Data were evaluated on the efficacy and safety of gout flare prophylaxis and therapy in patients with chronic kidney disease (CKD), in a literature review published in Arthritis Research & Therapy.
Researchers of the current analysis searched PubMed, Cochrane Library, and EMBASE to identify studies that included patients with gout and renal impairment, and with exposure to colchicine, interleukin (IL)-1 inhibitors, nonsteroidal anti-inflammatory drugs (NSAIDs), and glucocorticoids. All studies conducted between January 1, 1959, and January 31, 2018 were eligible in the review.
A total of 33 studies with safety and/or efficacy data, stratified by renal function, were identified: colchicine (n =20), anakinra (n =7), canakinumab (n =1), NSAIDs (n =3), and glucocorticoids (n =2). Another 58 studies reported similar primary outcomes, but without stratification by renal function: colchicine (n =29), anakinra (n =10), canakinumab (n =6), rilonacept (n =2), NSAIDs (n =1), and glucocorticoids (n =10).
Overall, the researchers highlighted the lack of conclusive data on efficacy and/or safety in gout flare prophylaxis and therapy in patients with underlying advanced CKD.
All the included studies reported pooled data, even when renal function was stratified at baseline. Furthermore, “It is evident that most clinical trials of gout flare prophylaxis and therapy excluded study participants with advanced CKD,” the researchers added.
Despite colchicine being considered a first-line anti-inflammatory treatment for gout flares, there are insufficient data on efficacy and safety in patients with gout and CKD. Researchers said, “Given the underlying risk [for] bias on study quality for these studies, we cannot sufficiently conclude on the efficacy and/or safety outcomes on colchicine use for people with gout and concomitant CKD.” Concerns were also noted about drug tolerance, specifically colchicine and anakinra toxicity, due to drug half-life and the use of other medications along with colchicine.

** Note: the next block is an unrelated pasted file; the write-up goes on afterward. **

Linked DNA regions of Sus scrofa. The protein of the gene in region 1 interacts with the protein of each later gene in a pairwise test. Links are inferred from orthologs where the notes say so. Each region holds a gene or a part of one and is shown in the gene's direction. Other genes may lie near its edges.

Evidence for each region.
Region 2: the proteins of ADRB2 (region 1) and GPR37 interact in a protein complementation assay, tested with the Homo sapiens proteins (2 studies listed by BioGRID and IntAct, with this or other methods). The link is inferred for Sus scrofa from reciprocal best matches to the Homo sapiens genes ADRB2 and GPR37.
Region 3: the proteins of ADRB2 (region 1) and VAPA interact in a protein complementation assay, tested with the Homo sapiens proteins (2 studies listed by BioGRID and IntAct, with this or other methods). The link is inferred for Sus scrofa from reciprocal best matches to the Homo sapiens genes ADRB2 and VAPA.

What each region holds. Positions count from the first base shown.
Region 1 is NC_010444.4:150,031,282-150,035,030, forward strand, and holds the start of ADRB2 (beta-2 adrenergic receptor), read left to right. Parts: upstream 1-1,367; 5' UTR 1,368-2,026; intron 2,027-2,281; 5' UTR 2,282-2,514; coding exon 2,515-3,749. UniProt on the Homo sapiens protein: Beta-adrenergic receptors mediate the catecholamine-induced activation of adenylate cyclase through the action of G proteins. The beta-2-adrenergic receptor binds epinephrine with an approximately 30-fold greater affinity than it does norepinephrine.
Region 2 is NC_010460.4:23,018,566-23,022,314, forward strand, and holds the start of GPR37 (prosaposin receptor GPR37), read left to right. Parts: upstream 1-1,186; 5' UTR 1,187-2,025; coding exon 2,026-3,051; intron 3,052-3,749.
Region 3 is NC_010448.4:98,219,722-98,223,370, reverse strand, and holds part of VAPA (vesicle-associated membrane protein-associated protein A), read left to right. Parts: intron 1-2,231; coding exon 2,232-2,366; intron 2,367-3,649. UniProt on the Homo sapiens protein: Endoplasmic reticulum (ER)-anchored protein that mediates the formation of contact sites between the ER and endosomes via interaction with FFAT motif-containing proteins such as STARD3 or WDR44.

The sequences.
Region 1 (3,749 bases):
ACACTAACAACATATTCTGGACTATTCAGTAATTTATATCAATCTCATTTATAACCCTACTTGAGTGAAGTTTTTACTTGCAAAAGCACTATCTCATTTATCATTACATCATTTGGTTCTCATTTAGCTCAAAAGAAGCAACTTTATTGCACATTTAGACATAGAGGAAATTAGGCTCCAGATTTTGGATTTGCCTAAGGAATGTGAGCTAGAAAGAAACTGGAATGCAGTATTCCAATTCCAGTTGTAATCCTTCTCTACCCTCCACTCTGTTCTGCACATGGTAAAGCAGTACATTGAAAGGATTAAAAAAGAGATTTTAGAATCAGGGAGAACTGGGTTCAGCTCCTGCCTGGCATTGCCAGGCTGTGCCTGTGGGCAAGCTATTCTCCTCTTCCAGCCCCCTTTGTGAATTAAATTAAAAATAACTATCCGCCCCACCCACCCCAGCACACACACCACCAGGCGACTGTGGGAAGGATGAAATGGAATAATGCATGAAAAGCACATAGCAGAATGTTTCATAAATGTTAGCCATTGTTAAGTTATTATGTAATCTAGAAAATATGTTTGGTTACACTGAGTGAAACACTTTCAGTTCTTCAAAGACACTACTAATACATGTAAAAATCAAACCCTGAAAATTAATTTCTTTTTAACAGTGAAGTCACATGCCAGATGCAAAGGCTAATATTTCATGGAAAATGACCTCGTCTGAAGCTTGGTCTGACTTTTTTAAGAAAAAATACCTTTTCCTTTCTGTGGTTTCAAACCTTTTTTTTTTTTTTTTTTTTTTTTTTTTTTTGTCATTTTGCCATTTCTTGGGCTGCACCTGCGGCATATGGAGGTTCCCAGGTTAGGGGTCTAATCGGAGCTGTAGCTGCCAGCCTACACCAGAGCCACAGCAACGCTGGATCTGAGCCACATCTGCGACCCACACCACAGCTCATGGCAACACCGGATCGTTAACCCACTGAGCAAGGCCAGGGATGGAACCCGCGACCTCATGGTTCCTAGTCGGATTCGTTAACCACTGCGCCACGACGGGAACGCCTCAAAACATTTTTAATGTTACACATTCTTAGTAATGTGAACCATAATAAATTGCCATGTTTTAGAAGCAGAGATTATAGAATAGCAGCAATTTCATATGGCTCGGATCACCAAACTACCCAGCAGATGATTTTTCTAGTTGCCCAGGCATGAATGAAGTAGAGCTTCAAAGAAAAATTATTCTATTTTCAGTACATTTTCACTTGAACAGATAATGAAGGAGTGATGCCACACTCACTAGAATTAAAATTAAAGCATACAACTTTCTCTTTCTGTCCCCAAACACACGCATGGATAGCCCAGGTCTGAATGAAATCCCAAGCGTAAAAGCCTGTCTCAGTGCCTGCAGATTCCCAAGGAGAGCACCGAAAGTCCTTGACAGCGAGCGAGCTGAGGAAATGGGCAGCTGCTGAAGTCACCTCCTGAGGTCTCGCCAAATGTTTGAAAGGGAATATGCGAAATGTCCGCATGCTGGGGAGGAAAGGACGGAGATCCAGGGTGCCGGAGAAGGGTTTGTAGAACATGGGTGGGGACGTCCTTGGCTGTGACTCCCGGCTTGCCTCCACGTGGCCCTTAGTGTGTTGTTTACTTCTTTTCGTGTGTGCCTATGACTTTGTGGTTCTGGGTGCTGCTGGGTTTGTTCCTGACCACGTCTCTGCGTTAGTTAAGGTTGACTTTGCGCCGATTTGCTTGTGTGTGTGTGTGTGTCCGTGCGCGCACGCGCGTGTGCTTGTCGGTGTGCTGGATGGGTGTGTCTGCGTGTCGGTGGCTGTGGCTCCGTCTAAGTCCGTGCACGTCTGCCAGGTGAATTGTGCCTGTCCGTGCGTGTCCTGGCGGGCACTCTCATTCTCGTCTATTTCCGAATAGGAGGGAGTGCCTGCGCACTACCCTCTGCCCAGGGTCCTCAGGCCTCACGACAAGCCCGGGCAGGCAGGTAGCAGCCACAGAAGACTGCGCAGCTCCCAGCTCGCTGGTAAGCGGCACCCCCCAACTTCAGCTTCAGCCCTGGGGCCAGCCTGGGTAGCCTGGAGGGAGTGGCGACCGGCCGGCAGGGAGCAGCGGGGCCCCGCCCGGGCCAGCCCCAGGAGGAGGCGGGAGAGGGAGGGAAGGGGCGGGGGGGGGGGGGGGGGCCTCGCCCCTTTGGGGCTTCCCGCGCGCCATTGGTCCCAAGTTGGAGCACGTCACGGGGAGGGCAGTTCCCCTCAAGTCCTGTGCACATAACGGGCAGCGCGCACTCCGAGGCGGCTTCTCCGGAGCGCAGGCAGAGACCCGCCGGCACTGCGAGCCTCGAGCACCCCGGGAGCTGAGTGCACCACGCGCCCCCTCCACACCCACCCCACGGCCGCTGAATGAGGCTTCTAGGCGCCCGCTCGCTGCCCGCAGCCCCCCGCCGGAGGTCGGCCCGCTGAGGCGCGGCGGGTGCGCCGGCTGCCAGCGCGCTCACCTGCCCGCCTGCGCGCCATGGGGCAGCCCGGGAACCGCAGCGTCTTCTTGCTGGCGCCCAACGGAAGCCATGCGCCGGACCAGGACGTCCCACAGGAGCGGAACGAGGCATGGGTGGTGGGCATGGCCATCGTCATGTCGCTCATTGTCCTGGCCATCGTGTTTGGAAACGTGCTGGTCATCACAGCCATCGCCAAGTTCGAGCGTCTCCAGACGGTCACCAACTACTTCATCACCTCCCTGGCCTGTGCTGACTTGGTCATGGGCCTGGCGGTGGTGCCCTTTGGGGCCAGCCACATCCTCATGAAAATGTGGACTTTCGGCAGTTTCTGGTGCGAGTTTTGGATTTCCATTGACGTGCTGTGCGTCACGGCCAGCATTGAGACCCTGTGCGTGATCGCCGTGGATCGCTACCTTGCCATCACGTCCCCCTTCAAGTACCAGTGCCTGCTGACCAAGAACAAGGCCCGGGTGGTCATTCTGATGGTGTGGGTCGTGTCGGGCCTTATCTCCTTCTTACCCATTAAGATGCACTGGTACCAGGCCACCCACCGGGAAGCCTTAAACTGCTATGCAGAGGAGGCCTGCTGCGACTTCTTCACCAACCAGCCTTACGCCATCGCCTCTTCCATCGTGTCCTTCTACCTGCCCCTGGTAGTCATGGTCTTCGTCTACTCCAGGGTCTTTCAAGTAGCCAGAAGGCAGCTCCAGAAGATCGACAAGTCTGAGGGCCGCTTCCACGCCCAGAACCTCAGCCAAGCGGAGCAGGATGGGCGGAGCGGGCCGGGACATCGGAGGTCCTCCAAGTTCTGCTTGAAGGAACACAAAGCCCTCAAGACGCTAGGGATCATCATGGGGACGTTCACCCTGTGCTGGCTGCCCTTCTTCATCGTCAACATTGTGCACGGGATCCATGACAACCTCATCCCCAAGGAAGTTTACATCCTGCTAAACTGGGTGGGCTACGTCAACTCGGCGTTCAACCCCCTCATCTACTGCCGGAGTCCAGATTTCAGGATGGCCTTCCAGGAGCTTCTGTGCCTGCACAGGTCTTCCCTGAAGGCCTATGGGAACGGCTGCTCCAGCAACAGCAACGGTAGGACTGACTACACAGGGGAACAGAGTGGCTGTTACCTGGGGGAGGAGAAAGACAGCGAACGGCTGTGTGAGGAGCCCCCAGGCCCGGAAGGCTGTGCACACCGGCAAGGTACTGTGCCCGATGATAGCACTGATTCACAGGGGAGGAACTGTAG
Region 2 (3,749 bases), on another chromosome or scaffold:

Lack of data were similar for IL-1 inhibitor use, which has been relatively unexplored. Most studies investigating NSAIDs focused on the nephrotoxic risk for this class of drugs. However, the researchers pointed out that it is still unknown whether NSAID use is effective and safe in patients with nonresidual renal function compared with those with normal renal function.
For glucocorticoid use, all the studies focused on refractory or very severe gout flare cases, which may not be reflective of common clinical care practice.
Limitations to the current review were that only English studies and published data were included. There were insufficient data on patients with gout flares and underlying renal transplant, therefore the findings may not be generalizable to this population. In addition, the heterogeneity of the study designs made quantitative analysis impossible.
Researchers recommended that future gout flare studies include this high-risk comorbid population and, “inform study results stratified by renal function as well as using standardised gout flare definitions in the study design.”
Pisaniello HL, Fisher MC, Farquhar H, et al. Efficacy and safety of gout flare prophylaxis and therapy use in people with chronic kidney disease: a Gout, Hyperuricemia and Crystal-Associated Disease Network (G-CAN)-initiated literature review. Arthritis Res Ther. 2021;23(1):130. doi:10.1186/s13075-021-02416-y
This article originally appeared on Rheumatology Advisor